Take precautions against diseases
My knowledge of medicine and human physiology is limited to House M.D. and my doctor’s appointments, but I know enough to talk about the recent mumps outbreak among us.
Mumps is disease caused by a virus that spreads through close contact, normally among children, but this time it occurred in adults. Like all germs it evolves dangerously and spreads but takes three weeks to run its course, which can take time away from school, work and life, on top of the horrible symptoms you experience.
The first case was a student at UTRGV, then 16 more. One thing many of the infected had in common is that they would frequent a certain gym, which was cleaned. That is not where they believe it originated, but it is only part of the key to stopping it. You need to look at the people and the circles of friends among them and prevent the spread as much as possible.
As someone who used to work out often at college, I can tell you that hygiene matters in both places. Everyone touches everything, and germs spread and infect the whole school or gym.
Keep your hands clean, bring a towel to the gym, carry a disinfectant lotion and think before you decide to go to school.
Infection can’t always be stopped but you can help prevent it. Think about your condition before you go out; that cough could become something much worse.
Carlos Narvaez Jr., Mission
Victimized by migrants
American citizens along the southern border should be commended for their civility and acceptance, that in the Rio Grande Valley, the media, microphones, photo ops and radical politicians favor the illegal immigration advocates, namely La Union del Pueblo Entero, ACLU, ARISE, Sister Norma Pimentel and illegal immigrants.
The lack of equal media treatment for all is anti-American on its face. We never see anybody in the media wanting to hear the Americans’ suffering side of the story.
The illegal immigrants are always reported as the violated victims. Yet, the real victimized Americans whose taxes finance their demonstration activities and livelihood are always portrayed as inhumane.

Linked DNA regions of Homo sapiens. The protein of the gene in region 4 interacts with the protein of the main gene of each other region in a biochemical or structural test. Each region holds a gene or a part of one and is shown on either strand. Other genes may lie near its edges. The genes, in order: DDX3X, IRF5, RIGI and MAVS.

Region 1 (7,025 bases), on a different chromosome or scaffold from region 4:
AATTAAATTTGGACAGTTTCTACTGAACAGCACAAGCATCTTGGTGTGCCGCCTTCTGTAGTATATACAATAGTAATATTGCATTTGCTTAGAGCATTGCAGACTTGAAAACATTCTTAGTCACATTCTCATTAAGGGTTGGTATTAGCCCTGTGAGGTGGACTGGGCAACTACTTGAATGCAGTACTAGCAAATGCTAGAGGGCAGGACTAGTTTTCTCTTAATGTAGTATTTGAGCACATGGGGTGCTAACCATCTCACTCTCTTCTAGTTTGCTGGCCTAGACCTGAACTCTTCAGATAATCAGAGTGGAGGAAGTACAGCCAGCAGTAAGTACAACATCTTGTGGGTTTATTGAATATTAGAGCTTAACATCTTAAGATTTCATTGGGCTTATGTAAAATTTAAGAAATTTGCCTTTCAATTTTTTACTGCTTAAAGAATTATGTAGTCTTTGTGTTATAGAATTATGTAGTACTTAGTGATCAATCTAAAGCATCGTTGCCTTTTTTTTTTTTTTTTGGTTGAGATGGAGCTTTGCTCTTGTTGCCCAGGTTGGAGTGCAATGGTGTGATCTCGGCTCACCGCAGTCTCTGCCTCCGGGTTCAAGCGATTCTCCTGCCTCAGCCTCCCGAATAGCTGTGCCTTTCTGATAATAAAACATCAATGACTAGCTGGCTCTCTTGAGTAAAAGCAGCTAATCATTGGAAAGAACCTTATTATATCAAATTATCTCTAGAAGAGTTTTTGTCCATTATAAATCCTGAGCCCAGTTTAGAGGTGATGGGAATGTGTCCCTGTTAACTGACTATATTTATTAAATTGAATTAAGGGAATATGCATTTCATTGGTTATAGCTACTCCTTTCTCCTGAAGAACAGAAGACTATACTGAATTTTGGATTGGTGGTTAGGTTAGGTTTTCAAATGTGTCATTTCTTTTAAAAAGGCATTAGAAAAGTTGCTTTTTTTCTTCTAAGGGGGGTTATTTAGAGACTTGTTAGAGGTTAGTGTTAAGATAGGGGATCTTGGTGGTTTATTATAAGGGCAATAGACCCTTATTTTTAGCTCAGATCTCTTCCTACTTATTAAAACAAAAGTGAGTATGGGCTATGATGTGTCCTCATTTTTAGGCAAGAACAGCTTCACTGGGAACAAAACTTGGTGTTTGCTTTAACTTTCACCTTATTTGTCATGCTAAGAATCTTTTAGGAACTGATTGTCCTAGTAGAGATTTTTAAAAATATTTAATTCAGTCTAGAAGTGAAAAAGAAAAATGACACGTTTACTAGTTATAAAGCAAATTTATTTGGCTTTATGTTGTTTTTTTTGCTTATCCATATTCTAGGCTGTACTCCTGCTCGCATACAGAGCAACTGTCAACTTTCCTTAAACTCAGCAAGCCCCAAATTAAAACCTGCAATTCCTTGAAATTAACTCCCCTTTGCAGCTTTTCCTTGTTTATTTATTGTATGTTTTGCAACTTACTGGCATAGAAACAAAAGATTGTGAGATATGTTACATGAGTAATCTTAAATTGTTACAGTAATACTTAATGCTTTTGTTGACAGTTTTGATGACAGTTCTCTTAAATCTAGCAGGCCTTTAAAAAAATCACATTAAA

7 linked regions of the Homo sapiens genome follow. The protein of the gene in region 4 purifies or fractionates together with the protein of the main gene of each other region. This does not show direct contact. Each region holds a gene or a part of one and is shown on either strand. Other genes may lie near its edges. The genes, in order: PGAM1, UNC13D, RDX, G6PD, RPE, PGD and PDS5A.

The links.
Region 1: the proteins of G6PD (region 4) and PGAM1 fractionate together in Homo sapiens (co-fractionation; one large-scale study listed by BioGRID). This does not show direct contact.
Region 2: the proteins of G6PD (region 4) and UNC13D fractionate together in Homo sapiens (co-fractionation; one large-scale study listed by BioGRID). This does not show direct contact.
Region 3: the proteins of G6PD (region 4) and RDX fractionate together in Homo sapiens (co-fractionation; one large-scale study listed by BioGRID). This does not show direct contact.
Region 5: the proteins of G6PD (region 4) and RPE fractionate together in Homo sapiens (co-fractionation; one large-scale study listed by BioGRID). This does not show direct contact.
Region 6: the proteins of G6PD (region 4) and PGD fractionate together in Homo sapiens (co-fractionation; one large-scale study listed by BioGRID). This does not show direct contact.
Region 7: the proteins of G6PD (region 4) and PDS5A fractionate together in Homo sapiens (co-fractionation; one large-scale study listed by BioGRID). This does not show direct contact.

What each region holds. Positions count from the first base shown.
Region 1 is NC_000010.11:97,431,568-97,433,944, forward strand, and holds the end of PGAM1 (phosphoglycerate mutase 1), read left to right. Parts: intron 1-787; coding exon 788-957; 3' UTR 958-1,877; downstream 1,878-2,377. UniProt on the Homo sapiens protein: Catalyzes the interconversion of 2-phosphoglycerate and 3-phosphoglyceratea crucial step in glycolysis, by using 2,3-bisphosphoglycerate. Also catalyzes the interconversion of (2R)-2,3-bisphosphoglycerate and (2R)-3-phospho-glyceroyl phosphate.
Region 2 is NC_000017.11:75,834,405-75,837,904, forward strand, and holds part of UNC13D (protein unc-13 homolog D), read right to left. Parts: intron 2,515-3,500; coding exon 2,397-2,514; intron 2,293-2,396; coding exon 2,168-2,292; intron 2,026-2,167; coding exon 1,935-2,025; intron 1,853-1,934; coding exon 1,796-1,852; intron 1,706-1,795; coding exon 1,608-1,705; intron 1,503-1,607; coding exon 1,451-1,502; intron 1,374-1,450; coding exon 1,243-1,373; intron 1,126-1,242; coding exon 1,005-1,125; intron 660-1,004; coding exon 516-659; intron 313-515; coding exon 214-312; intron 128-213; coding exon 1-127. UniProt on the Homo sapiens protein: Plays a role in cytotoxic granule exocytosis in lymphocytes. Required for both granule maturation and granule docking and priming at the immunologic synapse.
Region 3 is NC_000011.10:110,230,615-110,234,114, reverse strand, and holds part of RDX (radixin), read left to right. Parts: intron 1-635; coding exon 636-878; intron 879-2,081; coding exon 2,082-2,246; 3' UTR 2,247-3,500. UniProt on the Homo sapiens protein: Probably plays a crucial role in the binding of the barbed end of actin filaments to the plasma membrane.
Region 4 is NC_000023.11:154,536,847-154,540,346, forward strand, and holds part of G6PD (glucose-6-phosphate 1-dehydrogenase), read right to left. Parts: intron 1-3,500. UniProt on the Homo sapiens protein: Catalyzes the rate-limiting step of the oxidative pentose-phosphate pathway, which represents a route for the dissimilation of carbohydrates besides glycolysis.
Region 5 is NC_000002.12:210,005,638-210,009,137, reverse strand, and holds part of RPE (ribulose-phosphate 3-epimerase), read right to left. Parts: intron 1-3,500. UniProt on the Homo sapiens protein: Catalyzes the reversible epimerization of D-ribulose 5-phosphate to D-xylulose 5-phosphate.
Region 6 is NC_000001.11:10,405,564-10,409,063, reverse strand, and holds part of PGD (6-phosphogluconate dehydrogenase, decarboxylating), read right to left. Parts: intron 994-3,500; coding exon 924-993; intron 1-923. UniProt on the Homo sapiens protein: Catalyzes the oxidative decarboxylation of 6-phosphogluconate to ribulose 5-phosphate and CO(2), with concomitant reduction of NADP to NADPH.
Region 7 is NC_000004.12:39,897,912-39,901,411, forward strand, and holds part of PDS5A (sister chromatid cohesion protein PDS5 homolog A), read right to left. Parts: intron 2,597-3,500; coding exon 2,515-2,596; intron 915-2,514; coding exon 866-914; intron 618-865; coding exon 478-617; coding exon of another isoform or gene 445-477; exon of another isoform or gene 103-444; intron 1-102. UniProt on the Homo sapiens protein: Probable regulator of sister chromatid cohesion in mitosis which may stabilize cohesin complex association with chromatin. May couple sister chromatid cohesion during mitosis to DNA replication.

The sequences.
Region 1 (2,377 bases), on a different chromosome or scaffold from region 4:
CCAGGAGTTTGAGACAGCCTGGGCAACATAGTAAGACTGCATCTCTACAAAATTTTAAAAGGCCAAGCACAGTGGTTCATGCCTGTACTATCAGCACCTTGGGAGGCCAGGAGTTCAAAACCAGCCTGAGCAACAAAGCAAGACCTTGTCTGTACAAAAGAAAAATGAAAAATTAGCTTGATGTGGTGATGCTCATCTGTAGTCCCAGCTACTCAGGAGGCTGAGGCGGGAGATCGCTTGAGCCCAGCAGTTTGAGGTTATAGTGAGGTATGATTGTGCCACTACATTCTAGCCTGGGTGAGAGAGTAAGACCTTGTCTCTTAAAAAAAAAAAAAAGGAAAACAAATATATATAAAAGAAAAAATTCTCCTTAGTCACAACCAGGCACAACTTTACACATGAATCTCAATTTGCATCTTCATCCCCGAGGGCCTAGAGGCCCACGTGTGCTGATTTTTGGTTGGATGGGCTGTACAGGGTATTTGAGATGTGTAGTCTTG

These renegades keep thinking that they have a right to break our immigration laws, which is a subversive action against the sovereignty of America. All this anti-American rhetoric happens while they’re on all kinds of American subsidies and benefits.
These activists keep media-dramatizing their fleeing from inhumane and violent treatment in their home countries, but seem to want to recreate it in this democratic and giving country that spends billions of Americans’ money so that they can break the rule of law in America.
This smacks of Saul Alinsky socialist/communist indoctrination tactics. This is unacceptable in America. Especially the coaching of innocent children to disparage America’s goodness before the cameras. That in itself is criminal, to weaponize the children against America, which nurtures them better than their own countries and families do.
Perhaps living in Cuba and Venezuela would make these Alinsky ideologues a lot happier than being here.
Imelda Coronado, Mission
I’m retired and I just turned 65 years old on June 30. Here’s a fact: I’ve been in politics for 40 years, ever since I would go with my dad to the City Council meetings at the old building.
I’m so proud of my Rosales family. Everyone would tell me, “Eres hijo de Juan Antonio Rosales,” and I would smile and say, “Si, Señor.”
What month and year did the “Pharr riots” happen? What was the reason for the “Pharr riots”? What tragedy happened on North U.S. Highway 281 and East Bell? I know the answers because I was there and I was only 16 years old, and it was scary as hell. My late friend Rey Cantu and I were everywhere at that time and saw everything.
I’d like to see more coverage of that, especially given what is going on around the country right now.
Side Note: I’ve been getting calls from my fellow voters in Pharr to complain about the flooding, mosquitoes and weedy areas all over town. But when you’re not a part of “Pharr Forward,” which I’m not, nobody will help you out. That’s a shame.
Ricardo Rosales Sr., Pharr